On a recent Friday afternoon, the Islamic Bank of Britain (IBB) branch in West London was bustling with a large number of customers, including non-Muslims. At a time many conventional banks have gone bust in the credit crunch and financial crisis, the IBB is reporting a growth of 5 percent in customer numbers and 13 percent in customer financing.
The reason is that the bank “has been better protected from the credit crunch affecting mainstream banks,” Sultan Choudhury, the commercial director at the IBB, told IslamOnline.net.
A financial crisis swept the US last month after the collapse of Lehman Brothers, the fourth-largest investment bank, and the financial woes of a number of Wall Street giants.
This triggered a domino effect across the world leaving conventional banks, lending each other on the money markets, short of credit.
Western government have since pumped billions of dollars into their troubled banks to keep credit flowing and prevent a complete financial meltdown.
The British government recently unveiled a massive the £37bn bank bailout of taxpayer’ funds to rescue Lloyds TSB, HBOS and Royal Bank of Scotland from liquidity shortage.
Choudhury said the IBB does not take interest-based loans from other banks, and has high quality, asset-based investments.
“That means that the bank avoided the instability the other high street banks have suffered,” he explained.
Islam forbids Muslims from usury, receiving or paying interest (known as Riba) on loans.
Transactions by Islamic banks must be backed by real assets — not shady repackaged subprime mortgages.
Shari`ah-compliant financing deals resemble lease-to-own arrangements, layaway plans, joint purchase and sale agreements, or partnerships.
Investors have a right to know how their funds are being used, and the sector is overseen by dedicated supervisory boards as well as the usual national regulatory authorities.
Choudhury cited a rise in the number of IBB’s customers “looking for a safer option for their money.”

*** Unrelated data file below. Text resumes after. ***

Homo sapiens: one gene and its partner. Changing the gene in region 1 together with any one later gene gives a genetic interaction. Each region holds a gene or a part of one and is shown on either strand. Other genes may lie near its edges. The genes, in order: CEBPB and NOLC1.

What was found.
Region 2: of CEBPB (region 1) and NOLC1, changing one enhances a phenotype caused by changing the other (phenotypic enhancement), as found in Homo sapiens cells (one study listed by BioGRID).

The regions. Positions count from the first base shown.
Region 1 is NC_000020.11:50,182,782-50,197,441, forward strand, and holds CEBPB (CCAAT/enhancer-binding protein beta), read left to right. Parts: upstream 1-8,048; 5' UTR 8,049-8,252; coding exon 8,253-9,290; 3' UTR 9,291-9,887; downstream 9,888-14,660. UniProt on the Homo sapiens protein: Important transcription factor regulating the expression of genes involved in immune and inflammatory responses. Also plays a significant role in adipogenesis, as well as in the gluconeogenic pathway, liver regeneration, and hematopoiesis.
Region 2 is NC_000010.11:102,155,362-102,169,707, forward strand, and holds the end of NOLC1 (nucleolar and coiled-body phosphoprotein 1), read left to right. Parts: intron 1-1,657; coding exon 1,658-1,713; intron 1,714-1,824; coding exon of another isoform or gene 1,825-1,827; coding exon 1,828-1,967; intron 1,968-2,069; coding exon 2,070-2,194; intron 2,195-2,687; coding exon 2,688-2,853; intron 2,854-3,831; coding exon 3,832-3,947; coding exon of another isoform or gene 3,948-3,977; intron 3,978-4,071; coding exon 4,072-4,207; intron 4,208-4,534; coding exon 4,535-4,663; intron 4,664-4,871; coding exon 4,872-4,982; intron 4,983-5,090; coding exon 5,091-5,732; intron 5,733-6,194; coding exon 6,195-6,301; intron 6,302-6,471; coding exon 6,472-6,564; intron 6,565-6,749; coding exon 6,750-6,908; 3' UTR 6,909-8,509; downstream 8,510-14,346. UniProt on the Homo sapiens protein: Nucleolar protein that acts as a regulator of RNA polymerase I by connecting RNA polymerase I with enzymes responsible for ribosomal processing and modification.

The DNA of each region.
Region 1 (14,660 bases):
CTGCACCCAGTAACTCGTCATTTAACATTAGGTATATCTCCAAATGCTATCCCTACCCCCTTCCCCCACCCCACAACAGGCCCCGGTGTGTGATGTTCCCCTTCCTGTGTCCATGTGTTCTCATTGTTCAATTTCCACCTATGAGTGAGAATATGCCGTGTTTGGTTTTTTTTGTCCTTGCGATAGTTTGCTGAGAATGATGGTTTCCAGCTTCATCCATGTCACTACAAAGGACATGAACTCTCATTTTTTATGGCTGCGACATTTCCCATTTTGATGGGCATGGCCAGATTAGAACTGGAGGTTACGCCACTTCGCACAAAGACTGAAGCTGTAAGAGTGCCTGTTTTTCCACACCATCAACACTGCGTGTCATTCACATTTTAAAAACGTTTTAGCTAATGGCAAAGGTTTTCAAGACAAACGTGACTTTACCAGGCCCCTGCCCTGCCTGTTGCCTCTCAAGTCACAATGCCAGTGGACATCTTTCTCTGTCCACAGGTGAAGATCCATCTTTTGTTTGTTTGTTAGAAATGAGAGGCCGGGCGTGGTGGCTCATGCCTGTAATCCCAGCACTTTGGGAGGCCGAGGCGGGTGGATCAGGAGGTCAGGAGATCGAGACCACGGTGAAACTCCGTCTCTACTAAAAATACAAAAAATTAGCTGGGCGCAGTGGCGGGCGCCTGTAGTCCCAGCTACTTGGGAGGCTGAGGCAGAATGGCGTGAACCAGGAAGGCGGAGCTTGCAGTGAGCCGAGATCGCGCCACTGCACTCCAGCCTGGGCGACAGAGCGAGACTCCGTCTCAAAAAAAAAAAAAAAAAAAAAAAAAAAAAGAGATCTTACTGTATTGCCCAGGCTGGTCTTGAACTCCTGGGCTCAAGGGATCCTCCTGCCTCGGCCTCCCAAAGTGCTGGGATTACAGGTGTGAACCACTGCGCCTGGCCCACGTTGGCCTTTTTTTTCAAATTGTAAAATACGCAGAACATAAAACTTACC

Abul Fozoll, the manager of the IBB Shepherds Bush branch, says Muslims make up the majority of customers.
Most of the bank’s branches are located in areas with a large Muslim population.
However, the bank officials say more branches are to open in other areas as its profits and customer numbers are picking up.
The IBB,UK’s first stand-alone Islamic bank, is reporting an increase in the number of non-Muslim customers.
Bank officials said the numbers are growing because Islamic banking offers a “safer option” thanks to its operations which are based on no-interest schemes.
However, they refused to give any breakdown of Muslim and non-Muslim customers.
Non-Muslim customers are drawn to the IBB because High Street banks offer less opportunities for house mortgages during the crunch.
Recent figures from the Council of Mortgage lenders have shown a continued slowdown in mortgage approvals and advances.
Just 59,000 residential properties, worth more than £40,000, were sold during September, the lowest level since HM Revenue & Customs began issuing figures in this format in 2005.
The number was well down on the 126,000 homes sold during September last year.
The IBB has stepped in, launching new home purchasing schemes based on the Islamic financing principles of Ijara (leasing) and Diminishing Musharaka (reducing partnership).
Along with financial advantages, Chodhury said that a growing number of non-Muslims is drawn to his bank’s genuinely ethical offering.
“It is ethical, as investing in businesses that are considered unlawful is prohibited. That includes companies that deal in gambling, pornography, tobacco and other commodities contrary to Islamic values
source : iol